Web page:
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Glaister Report: ORR forces Network Rail to report back on ‘failing’ timetabling process by April

After deciding that Network Rail is breaching its network licence by failing to deliver on its performance obligations, the ORR has ordered the infrastructure owner to publish a plan, by 1 April 2019, outlining a series of major points regarding its operation of an effective and transparent process for timetabling.

This comes as part of the regulator’s final Glaister Report after it ruled that improvements made following the May timetable chaos have not been extensive enough.

By April, Network Rail must provide the ORR with a report setting out how it will continue to run an effective process for the timetables due to be published after May next year, including by being more transparent with stakeholders; make information on the number of late notice changes available on its website; provide an outline of how it will, within CP6, report on the progress of strengthening timetable technology capability; and most importantly, write a plan for how it intends to lead the industry review of Part D of the Network Code – which creates the slots of new services into the timetable.

“This will include consideration of whether Part D should explicitly set out go/no go decision points,” the ORR clarified in a statement.

Published today, Phase 2 of the ORR’s inquiry into the failure of the implementation of the May timetable has stated that greater improvement to the timetabling process is expected.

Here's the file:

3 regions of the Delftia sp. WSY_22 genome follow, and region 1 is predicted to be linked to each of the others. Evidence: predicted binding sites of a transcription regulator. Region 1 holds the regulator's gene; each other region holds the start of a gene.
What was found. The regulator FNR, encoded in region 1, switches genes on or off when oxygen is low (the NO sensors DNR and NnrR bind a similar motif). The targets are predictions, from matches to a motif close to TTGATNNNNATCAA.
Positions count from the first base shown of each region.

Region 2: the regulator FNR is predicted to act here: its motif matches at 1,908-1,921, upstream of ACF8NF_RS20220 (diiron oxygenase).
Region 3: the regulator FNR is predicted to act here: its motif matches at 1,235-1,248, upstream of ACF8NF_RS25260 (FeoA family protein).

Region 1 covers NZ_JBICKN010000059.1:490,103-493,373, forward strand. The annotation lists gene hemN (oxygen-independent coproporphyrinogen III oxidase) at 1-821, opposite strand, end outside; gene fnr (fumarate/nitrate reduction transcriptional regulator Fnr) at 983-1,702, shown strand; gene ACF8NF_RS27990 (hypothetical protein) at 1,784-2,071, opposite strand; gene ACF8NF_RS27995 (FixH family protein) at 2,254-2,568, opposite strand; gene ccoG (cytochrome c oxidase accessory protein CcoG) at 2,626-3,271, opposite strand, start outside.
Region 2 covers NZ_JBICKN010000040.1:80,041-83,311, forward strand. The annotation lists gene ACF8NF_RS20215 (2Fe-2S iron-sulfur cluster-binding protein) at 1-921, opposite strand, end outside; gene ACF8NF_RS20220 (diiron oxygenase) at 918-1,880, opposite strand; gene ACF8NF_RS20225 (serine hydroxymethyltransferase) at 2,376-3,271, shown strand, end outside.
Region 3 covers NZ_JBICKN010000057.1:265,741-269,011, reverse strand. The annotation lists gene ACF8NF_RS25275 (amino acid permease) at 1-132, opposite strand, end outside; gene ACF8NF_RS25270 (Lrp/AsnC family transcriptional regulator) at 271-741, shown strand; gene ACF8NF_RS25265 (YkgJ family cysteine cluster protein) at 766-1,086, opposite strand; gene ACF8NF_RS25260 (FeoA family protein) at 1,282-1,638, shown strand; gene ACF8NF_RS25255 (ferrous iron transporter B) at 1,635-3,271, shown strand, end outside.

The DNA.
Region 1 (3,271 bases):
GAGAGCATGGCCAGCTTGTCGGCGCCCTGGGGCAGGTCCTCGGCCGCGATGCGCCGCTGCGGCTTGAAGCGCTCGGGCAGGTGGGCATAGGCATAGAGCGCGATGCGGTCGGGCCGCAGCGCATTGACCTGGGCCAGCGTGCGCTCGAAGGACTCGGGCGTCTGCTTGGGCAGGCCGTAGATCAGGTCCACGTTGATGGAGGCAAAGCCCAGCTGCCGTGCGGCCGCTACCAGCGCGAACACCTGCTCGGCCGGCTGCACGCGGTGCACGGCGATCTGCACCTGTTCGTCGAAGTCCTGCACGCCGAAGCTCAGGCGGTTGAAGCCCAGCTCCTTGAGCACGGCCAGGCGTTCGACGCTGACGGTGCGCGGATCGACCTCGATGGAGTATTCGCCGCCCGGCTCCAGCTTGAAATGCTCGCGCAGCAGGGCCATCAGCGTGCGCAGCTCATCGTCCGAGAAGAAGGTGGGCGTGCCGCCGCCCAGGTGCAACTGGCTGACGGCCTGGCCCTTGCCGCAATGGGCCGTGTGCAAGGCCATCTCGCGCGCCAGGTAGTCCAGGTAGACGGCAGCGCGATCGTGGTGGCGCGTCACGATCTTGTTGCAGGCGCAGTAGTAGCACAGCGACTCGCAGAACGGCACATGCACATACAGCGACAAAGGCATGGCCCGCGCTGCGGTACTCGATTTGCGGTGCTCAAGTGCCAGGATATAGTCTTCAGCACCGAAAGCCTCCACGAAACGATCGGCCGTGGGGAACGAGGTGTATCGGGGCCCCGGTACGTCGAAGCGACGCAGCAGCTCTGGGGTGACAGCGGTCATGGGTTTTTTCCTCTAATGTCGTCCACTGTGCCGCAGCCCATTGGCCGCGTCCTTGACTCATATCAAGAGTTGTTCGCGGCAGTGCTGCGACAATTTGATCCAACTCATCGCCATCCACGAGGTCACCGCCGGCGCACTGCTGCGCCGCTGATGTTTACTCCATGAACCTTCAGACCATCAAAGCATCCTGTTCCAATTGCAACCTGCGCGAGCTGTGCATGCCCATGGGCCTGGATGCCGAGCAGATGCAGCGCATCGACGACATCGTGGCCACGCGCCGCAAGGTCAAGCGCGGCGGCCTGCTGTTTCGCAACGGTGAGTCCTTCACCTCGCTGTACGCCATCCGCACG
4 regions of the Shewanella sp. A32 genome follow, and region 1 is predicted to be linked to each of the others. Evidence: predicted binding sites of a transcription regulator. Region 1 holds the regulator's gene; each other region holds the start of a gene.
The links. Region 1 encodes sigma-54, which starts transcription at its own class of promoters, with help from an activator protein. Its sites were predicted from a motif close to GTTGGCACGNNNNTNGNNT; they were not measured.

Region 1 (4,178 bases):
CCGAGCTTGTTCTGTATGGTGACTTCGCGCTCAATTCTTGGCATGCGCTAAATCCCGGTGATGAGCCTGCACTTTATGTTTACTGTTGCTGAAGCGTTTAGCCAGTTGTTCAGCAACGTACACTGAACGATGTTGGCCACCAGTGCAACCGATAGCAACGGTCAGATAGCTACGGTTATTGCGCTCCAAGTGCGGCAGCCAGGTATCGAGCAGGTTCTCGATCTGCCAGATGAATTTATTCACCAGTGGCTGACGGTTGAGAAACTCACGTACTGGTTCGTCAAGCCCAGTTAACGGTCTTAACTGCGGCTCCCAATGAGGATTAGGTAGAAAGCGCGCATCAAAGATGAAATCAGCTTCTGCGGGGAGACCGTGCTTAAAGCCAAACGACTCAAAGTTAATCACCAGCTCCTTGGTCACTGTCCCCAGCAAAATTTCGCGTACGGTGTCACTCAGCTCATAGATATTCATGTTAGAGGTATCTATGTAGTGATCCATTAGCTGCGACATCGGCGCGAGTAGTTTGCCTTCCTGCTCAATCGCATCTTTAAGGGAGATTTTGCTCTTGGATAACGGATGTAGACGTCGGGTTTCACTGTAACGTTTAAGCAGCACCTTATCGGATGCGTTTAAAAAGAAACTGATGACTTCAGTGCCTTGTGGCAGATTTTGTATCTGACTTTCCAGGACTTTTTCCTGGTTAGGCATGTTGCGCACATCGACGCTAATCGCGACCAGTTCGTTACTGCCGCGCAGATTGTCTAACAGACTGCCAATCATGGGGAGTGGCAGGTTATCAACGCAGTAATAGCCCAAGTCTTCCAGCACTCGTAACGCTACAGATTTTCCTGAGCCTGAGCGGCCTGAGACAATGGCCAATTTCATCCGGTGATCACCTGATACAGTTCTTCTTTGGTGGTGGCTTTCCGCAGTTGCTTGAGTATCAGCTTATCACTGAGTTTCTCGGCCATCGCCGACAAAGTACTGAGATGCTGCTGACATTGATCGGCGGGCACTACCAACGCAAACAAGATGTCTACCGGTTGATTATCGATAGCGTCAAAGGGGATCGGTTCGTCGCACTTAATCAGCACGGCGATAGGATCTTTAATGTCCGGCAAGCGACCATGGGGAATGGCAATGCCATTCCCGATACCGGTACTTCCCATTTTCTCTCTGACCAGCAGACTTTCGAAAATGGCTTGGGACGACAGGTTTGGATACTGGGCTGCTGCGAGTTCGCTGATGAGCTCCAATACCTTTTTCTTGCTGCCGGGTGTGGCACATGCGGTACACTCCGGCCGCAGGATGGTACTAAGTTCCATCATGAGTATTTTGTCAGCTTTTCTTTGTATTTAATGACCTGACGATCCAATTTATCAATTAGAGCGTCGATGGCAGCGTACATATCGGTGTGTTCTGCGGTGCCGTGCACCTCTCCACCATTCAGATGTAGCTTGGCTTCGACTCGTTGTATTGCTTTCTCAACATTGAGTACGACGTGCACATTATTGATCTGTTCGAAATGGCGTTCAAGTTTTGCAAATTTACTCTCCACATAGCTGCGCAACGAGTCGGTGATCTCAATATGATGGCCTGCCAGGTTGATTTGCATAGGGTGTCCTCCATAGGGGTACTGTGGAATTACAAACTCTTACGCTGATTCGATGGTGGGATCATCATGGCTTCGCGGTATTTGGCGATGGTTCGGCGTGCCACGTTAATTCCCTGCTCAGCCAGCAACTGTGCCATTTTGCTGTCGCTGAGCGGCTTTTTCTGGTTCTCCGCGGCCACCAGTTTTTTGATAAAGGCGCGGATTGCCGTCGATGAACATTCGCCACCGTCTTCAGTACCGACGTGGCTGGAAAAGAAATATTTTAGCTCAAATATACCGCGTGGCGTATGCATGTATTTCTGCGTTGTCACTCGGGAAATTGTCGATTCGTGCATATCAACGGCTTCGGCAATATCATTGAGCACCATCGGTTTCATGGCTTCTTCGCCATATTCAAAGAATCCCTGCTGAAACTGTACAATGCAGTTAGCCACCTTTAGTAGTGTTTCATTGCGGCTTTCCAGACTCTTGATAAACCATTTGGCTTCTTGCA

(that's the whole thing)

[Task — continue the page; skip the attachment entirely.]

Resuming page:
The regulator also recommended increased industry board insight over major network change and new, independent system-wide advice and auditing to be introduced as soon as possible. This can help spot and address issues before they affect passengers, as was the case this year during a tumultuous schedule roll-out.

As part of its final review, the ORR has issued Network Rail with a draft Final Order requiring the company to take further steps to improve its timetabling process, just a week after it took action against the infrastructure manager over poor performance.

Network Rail must now set out by April next year how it will lead a review of Part D of the Network Code which covers how slots for new timetables are created, and must explain how it will embed changes made of the last five months and how it will report on the ongoing delivery of capability improvements.

The final report from the ORR follows the Phase 1 inquiry published in September, which blasted Chris Grayling, Network Rail, and the DfT’s handling of the widespread crisis. The report found that “no one took charge” when issues started to arise and argued that the industry had placed engineering and planning concerns ahead of serving its passengers.

As such, the ORR has today reiterated that the interests of passengers must be “put at the heart of key decisions for major rail projects” and called for the industry to work together to improve how information is provided to passengers.

The chair of both the ORR and the inquiry, Stephen Glaister, said: “Passengers were let down by the rail industry on 20 May and the weeks that followed.

“Our recommendations will now mean that in every project, impact on passengers will be a central consideration – as it should always be. More fundamental changes are needed in the longer term.”

The regulator added that the Williams Review, which yesterday launched a call for evidence from a range of stakeholders, will look into what more fundamental change is needed in the longer term.

The ORR wrote to Network Rail in July to say that it was in breach of its network licence and that it “must do more” to prepare ahead of CP6.


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